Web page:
Dr Stephen Naylor is a Co-Founder, CEO and Board Chairman of ReNeuroGen LLC, a virtual pharmaceutical company developing systems phar- macology therapies for the treatment of neurologi- cal diseases. He is also a Co-Founder and COO of iMetabolic Biopharma Corporation. In addition he is the Founder, Chairman and CEO of MaiHealth Inc, a systems/network biology level diagnostics company in the health/wellness and precision medicine sector. He was also the Founder, CEO and Chairman of Predictive Physiology & Medicine (PPM) Inc, one of the world’s first per- sonalised medicine companies. He serves also as an Advisory Board Member of CureHunter Inc, a computational biology drug discovery company, and as a business adviser to the not-for-profit Cures Within Reach. In the past he has held pro- fessorial chairs in Biochemistry & Molecular Biology; Pharmacology; Clinical Pharmacology and Biomedical Engineering, all at Mayo Clinic in Rochester, MN, USA. He holds a PhD from the University of Cambridge (UK) and undertook a NIH-funded fellowship at MIT located in the ‘other’ Cambridge, USA. Address correspondence to him at

Dr Kirkwood A. Pritchard Jr is a Co-Founder, CSO and Board Director of ReNeuroGen LLC, a virtual pharmaceutical company developing systems phar- macology therapies for the treatment of neurologi- cal diseases. He is also a Co-Founder and Board Director of HDL-Dx, a diagnostics company devel- oping an assay to determine functionality of HDL. In addition, he is a tenured Research Professor in the Division of Pediatric Surgery, Department of Surgery, at the Medical College of Wisconsin (Milwaukee, Wisconsin, USA). He has broad and diverse translational research interests in a number of disease indications including, stroke, multiple sclerosis, traumatic brain injury, sickle cell disease and bronchopulmonary dysplasia in premature babies. He holds a PhD from Ohio State University (Columbus, Ohio, USA), and undertook a postdoc- toral fellowship at Albert Einstein College of Medicine (New York, NY, USA).

Continued from page 50

9 Buvailo, A. A Landscape of Artificial Intelligence (AI) In Pharmaceutical R&D. BiopharmaTrend https://www.biopharmatrend.c om/m/charts/10th January (2019). 10 a) Naylor S and Schonfeld JM. Therapeutic Drug Repurposing, Repositioning and Rescue: Part I: Overview. Drug Discov. World. 2014; Winter Edition, 49-62 (2014). b) Naylor, S, Kauppi, DM and Schonfeld JM. Therapeutic Drug Repurposing, Repositioning and Rescue: Part II: Business Review. Drug Discov. World. Spring Edition, 57-72 (2015). c) Naylor, S, Kauppi, DM and Schonfeld JM. Therapeutic Drug Repurposing, Repositioning, and Rescue: Part III: Market Exclusivity Using Intellectual Property and Regulatory Pathways. Drug Discov. World. Summer Edition, 62-69 (2015). d) Kauppi, DM and Naylor, S. Therapeutic Drug Repurposing, Repositioning and Rescue: Part IV: Financial Model and Analysis. Drug Discov. World. Winter Edition, 54-63 (2016). 11 Saxe, J. Moderna had the most important IPO within the biotechnology business. Biz Online Updates oderna-had-the-most- important-ipo-within-the- biotechnology-business-heres- what-the-way-forward-for-the- business-says/ December 9th (2018).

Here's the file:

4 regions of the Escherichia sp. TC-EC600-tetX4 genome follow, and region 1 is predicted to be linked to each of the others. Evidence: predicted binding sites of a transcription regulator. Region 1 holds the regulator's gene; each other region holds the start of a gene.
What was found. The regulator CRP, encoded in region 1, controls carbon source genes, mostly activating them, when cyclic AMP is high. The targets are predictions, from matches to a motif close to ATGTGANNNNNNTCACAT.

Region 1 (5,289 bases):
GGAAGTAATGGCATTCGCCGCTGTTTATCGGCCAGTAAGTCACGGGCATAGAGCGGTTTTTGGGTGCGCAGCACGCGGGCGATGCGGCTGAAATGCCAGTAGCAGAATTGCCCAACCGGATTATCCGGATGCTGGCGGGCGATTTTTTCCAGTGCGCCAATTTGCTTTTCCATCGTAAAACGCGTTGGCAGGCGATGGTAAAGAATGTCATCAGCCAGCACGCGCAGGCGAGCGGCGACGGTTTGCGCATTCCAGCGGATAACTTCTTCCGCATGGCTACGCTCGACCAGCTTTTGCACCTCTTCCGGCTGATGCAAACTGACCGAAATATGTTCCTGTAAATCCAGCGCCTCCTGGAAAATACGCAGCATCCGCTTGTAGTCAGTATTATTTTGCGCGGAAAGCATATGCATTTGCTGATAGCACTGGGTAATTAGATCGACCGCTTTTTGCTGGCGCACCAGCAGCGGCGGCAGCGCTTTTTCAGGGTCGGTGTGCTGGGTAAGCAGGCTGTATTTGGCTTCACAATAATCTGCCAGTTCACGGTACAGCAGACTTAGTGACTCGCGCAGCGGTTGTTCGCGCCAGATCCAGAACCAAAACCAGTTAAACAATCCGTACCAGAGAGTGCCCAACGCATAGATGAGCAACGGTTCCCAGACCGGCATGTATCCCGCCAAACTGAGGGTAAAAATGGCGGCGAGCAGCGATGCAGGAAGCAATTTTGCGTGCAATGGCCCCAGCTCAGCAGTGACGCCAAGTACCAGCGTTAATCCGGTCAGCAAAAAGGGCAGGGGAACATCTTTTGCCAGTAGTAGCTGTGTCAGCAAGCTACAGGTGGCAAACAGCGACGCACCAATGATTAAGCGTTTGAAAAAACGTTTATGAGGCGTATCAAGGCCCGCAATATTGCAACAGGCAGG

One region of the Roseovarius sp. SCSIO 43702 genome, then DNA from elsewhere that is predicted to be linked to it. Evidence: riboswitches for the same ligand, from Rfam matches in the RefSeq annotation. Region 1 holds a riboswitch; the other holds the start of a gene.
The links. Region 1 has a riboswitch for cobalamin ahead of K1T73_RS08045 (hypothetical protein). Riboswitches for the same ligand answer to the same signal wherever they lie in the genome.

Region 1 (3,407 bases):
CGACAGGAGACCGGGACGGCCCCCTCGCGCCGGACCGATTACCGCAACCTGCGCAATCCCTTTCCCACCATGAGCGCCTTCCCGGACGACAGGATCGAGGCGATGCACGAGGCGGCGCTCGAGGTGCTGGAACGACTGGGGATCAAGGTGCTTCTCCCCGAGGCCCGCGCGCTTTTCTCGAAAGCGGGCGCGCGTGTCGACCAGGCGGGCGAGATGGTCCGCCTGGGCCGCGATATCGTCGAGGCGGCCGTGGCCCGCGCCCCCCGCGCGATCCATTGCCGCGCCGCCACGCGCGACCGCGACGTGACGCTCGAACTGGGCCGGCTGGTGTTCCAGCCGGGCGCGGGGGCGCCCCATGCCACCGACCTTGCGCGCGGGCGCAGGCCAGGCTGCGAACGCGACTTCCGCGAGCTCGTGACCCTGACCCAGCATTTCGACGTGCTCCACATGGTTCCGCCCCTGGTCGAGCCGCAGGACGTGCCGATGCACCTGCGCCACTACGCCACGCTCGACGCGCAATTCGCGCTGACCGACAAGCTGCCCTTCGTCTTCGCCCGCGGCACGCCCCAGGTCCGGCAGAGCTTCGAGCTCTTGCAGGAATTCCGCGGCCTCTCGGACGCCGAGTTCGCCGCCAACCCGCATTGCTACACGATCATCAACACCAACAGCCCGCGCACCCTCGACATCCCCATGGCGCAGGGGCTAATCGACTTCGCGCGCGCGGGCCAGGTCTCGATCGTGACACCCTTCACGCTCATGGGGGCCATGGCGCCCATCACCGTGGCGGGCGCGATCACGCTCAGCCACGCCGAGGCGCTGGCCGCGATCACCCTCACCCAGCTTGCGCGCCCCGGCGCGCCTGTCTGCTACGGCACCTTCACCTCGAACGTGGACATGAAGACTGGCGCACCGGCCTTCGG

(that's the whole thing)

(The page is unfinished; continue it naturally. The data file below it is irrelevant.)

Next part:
Page 1  |  Page 2  |  Page 3  |  Page 4  |  Page 5  |  Page 6  |  Page 7  |  Page 8  |  Page 9  |  Page 10  |  Page 11  |  Page 12  |  Page 13  |  Page 14  |  Page 15  |  Page 16  |  Page 17  |  Page 18  |  Page 19  |  Page 20  |  Page 21  |  Page 22  |  Page 23  |  Page 24  |  Page 25  |  Page 26  |  Page 27  |  Page 28  |  Page 29  |  Page 30  |  Page 31  |  Page 32  |  Page 33  |  Page 34  |  Page 35  |  Page 36  |  Page 37  |  Page 38  |  Page 39  |  Page 40  |  Page 41  |  Page 42  |  Page 43  |  Page 44  |  Page 45  |  Page 46  |  Page 47  |  Page 48  |  Page 49  |  Page 50  |  Page 51  |  Page 52  |  Page 53  |  Page 54  |  Page 55  |  Page 56  |  Page 57  |  Page 58  |  Page 59  |  Page 60  |  Page 61  |  Page 62  |  Page 63  |  Page 64